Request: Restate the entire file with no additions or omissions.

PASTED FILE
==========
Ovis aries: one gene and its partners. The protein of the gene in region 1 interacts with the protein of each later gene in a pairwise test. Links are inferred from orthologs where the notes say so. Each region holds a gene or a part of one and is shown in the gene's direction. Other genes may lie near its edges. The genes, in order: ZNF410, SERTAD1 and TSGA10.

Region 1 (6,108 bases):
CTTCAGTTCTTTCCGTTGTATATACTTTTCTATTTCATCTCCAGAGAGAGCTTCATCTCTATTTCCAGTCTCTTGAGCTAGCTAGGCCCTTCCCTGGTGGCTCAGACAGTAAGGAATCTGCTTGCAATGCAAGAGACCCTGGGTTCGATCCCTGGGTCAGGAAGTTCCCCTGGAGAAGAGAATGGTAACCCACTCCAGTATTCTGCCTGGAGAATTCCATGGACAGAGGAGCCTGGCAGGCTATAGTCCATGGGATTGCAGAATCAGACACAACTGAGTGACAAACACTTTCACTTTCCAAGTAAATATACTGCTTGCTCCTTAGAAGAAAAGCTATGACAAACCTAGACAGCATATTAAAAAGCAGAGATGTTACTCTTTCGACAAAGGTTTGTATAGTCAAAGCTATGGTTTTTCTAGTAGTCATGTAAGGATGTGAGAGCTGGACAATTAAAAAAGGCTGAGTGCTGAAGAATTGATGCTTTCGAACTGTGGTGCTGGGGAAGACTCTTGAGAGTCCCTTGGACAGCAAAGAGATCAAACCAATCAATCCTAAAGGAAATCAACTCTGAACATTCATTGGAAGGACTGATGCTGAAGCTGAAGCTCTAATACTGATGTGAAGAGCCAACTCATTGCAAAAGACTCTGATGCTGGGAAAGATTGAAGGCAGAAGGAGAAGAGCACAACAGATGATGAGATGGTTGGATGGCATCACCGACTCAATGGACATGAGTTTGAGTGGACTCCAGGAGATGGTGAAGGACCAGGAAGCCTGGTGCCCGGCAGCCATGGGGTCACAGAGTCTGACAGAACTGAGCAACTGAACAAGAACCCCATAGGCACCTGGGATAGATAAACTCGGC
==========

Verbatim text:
Ovis aries: one gene and its partners. The protein of the gene in region 1 interacts with the protein of each later gene in a pairwise test. Links are inferred from orthologs where the notes say so. Each region holds a gene or a part of one and is shown in the gene's direction. Other genes may lie near its edges. The genes, in order: ZNF410, SERTAD1 and TSGA10.

Region 1 (6,108 bases):
CTTCAGTTCTTTCCGTTGTATATACTTTTCTATTTCATCTCCAGAGAGAGCTTCATCTCTATTTCCAGTCTCTTGAGCTAGCTAGGCCCTTCCCTGGTGGCTCAGACAGTAAGGAATCTGCTTGCAATGCAAGAGACCCTGGGTTCGATCCCTGGGTCAGGAAGTTCCCCTGGAGAAGAGAATGGTAACCCACTCCAGTATTCTGCCTGGAGAATTCCATGGACAGAGGAGCCTGGCAGGCTATAGTCCATGGGATTGCAGAATCAGACACAACTGAGTGACAAACACTTTCACTTTCCAAGTAAATATACTGCTTGCTCCTTAGAAGAAAAGCTATGACAAACCTAGACAGCATATTAAAAAGCAGAGATGTTACTCTTTCGACAAAGGTTTGTATAGTCAAAGCTATGGTTTTTCTAGTAGTCATGTAAGGATGTGAGAGCTGGACAATTAAAAAAGGCTGAGTGCTGAAGAATTGATGCTTTCGAACTGTGGTGCTGGGGAAGACTCTTGAGAGTCCCTTGGACAGCAAAGAGATCAAACCAATCAATCCTAAAGGAAATCAACTCTGAACATTCATTGGAAGGACTGATGCTGAAGCTGAAGCTCTAATACTGATGTGAAGAGCCAACTCATTGCAAAAGACTCTGATGCTGGGAAAGATTGAAGGCAGAAGGAGAAGAGCACAACAGATGATGAGATGGTTGGATGGCATCACCGACTCAATGGACATGAGTTTGAGTGGACTCCAGGAGATGGTGAAGGACCAGGAAGCCTGGTGCCCGGCAGCCATGGGGTCACAGAGTCTGACAGAACTGAGCAACTGAACAAGAACCCCATAGGCACCTGGGATAGATAAACTCGGC